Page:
Teachers sharing good practice within their profession
Last Monday evening, November 7th, I had the pleasure to attend the launch of, Enhancing Literacy and Numeracy with ICTs in Dublin West Education Centre by Junior Minister Mr. Brian Hayes.
This publication, which was also supported by Navan Education Centre, contains a total of 18 chapters, all related to the theme of how the use of technology can enhance the acquisition of literacy and numeracy skills in Irish primary schools. This book follows up on a previous publication, ICTs in the Primary School – Teaching & Learning for the 21st Century, and a copy of this new publication will be distributed free of charge to every primary school in Ireland.
The book will make a great addition to every school and hopefully it will provide teachers and principals with practical approaches to enhance the teaching of literacy and numeracy in an age when ICT is all pervasive in our society. While I was thumbing through the glossy pages I got a little nostalgic and I reflected on how such knowledge was shared in the recent past. The publication brought me back to a time when education centres played a central role in identifying and sharing good ‘practical knowledge’ among teachers in their areas. This ‘sharing’ covered all areas of the curriculum, planning, assessment and much more.
ICT Support Groups
This was especially true in the area of ICT, particularly when the DES had no policy for the use of ICT in schools. I recall attending monthly Support Group events, organised by CESI, in Dublin West, Drumcondra and Blackrock Education Centres where teachers went along to share and develop their professional practice knowledge (that is what the literature calls it!). Teachers often brought their own computers, speakers, software etc. and we huddled around the monitor and listened to the presenters of an evening. I still recall these sessions with fondness and then we had a cuppa where we asked questions and generally shared and developed our own knowledge. These gatherings were dominated by enthusiastic teachers who gave of their time freely to network with like minded teachers and to share their knowledge. With the advent of national CPD programmes these networks seem to have dissipated and instead we had national initiatives, the one size-fits-all variety. The national programmes have their place but we have lost the local gatherings where good practices were gathered and shared over a cup of tea. But I think this book has shown that these days may be once again returning, particularly when the days of large scale national programmes are no longer feasible.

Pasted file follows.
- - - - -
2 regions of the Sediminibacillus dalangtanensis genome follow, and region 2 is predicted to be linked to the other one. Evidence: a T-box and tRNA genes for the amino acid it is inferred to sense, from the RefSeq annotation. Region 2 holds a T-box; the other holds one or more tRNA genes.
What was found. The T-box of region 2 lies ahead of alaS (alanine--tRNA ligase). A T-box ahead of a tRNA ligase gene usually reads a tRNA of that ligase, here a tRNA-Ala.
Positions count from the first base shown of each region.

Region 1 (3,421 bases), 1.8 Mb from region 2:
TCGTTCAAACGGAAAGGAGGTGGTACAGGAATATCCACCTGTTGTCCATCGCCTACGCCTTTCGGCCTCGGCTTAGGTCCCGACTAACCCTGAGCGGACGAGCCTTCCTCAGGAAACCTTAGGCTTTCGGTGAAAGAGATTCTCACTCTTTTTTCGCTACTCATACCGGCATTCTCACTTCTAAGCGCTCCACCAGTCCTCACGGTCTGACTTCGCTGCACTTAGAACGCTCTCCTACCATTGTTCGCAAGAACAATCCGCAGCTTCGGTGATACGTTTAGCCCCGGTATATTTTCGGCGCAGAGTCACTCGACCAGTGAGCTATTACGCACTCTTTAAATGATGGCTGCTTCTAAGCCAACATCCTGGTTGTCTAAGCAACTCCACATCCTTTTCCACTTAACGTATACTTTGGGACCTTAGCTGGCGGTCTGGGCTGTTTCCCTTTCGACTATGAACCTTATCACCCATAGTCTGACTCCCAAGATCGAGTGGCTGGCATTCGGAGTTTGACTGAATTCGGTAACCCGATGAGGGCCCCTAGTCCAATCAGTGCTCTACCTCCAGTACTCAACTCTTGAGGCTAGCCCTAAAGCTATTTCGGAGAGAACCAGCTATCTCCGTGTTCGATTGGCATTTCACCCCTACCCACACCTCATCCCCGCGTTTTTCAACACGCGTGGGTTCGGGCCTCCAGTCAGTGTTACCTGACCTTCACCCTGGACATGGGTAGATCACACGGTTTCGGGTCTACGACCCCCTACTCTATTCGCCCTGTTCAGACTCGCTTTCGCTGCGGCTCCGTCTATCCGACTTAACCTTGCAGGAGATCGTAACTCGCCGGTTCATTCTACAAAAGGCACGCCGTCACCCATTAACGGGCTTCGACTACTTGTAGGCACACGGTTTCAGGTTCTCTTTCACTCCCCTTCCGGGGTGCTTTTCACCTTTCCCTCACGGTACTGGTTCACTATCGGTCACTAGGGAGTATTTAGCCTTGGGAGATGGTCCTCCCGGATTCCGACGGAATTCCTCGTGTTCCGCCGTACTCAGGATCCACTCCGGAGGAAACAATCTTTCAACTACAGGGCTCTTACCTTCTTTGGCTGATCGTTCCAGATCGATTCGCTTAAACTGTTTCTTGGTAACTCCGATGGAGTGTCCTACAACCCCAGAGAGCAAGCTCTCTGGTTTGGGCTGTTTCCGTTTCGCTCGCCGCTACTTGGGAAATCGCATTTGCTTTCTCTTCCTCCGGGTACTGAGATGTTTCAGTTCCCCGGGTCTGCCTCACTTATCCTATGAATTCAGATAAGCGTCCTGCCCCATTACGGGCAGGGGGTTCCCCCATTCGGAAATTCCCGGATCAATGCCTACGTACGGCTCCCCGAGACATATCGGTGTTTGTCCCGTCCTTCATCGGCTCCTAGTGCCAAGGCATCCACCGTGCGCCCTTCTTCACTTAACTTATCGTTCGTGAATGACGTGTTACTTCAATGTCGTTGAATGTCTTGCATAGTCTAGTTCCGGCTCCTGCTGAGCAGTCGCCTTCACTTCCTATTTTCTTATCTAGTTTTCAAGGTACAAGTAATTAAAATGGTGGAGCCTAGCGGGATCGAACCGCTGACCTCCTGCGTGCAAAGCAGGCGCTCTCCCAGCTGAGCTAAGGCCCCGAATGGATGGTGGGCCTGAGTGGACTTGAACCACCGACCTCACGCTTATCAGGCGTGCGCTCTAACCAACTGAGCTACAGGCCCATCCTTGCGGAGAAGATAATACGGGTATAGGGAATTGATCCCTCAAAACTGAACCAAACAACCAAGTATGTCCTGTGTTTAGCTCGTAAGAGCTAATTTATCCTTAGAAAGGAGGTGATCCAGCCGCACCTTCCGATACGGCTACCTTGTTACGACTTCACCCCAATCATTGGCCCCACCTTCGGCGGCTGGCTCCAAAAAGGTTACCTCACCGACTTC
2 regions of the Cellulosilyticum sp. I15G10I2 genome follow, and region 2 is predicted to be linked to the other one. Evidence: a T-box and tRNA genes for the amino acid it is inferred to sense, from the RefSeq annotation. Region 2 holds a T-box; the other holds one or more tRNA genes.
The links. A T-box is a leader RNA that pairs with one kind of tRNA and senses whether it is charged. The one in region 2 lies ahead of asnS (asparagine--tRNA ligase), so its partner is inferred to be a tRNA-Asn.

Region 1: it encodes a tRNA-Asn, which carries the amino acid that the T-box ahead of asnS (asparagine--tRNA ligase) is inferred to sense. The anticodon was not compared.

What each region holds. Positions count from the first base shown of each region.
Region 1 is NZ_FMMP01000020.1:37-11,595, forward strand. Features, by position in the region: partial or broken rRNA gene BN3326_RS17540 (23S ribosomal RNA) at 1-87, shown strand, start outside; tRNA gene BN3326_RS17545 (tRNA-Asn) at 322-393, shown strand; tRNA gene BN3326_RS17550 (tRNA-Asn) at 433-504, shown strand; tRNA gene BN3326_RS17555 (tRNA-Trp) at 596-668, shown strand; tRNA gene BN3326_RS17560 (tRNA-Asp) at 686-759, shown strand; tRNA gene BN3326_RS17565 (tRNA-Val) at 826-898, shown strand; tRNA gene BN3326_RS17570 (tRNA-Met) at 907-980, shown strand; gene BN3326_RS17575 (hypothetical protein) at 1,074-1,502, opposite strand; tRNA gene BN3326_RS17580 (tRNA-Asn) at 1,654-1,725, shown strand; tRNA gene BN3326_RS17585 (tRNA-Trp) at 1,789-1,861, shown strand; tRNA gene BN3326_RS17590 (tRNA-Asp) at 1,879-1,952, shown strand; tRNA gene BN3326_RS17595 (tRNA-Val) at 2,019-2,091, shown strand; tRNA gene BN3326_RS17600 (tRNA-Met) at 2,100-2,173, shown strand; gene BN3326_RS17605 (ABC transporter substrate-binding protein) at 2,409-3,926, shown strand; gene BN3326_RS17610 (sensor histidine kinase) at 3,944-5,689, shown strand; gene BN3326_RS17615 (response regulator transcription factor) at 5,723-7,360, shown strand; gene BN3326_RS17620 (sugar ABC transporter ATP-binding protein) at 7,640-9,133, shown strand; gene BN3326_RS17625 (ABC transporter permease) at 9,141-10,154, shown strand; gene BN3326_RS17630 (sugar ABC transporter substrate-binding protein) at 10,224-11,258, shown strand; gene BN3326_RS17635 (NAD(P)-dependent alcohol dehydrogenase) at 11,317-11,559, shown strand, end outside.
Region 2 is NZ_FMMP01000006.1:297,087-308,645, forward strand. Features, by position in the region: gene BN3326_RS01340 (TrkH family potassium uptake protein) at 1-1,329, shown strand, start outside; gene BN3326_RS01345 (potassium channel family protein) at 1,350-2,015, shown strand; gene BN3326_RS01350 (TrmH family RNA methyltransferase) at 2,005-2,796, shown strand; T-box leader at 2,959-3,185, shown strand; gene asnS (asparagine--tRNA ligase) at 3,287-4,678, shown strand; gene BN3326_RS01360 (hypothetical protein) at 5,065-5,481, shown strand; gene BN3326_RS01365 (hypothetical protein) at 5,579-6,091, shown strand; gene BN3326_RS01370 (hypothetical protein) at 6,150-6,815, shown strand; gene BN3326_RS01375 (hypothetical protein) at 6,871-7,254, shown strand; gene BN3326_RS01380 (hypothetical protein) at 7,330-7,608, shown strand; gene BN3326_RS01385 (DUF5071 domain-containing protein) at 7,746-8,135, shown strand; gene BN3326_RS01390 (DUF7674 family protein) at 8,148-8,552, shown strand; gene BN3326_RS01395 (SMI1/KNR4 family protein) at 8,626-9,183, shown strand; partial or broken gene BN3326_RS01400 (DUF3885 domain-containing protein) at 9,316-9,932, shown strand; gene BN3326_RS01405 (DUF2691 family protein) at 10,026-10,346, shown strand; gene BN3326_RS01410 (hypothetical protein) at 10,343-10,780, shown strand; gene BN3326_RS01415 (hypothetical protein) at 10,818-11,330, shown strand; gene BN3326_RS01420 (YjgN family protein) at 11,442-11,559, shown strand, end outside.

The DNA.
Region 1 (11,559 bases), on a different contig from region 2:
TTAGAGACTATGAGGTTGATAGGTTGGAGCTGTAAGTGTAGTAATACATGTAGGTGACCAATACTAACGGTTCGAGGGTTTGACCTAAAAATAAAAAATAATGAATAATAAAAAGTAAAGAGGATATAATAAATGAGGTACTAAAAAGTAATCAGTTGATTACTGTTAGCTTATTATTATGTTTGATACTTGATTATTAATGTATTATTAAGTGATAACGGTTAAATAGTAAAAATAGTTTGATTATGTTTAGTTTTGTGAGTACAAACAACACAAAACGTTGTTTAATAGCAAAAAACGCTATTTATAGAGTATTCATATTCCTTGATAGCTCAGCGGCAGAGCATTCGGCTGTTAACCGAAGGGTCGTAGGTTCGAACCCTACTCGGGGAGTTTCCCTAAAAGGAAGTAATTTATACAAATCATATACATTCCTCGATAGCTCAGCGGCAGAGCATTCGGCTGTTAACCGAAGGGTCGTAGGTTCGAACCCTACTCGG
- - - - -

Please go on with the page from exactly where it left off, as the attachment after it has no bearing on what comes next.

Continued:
Practitioner Practice being Shared
Both Dublin West and Navan Education Centre should be commended for taking the initiative to publish this book and to putting a copy in every school. This once again puts the Education Centre Network at the heart of sharing ‘effective’ practice among teachers. Of course it is no accident that one Robbie O’Leary is the driving force behind the publication.
Robbie has been a leading practitioner in this field for many years and he used all his skills to identify and cajole teachers and others to contribute to this publication. This fact was not lost on Minister Brian Hayes who specifically commented on the importance of publications that showcased the work of teachers on the ground. This publication certainly fits into this category.
Other professions, such as medicine and law, place a high value on ‘tacit’ or ‘craft’ knowledge but sometimes it does not have the same value in education. However, such practical knowledge is vital for busy teachers who are interested in enhancing the experiences of their learners so let’s hope that other centres follow this lead. Hopefully we will see other publications in the near future that:
· link ICT to areas of the curriculum and
· that showcase the work of practitioners on the ground.
Ultimately this publication will be used in schools to guide additional CPD activities for staff who want to integrate ICT into their literacy and numeracy teaching activities.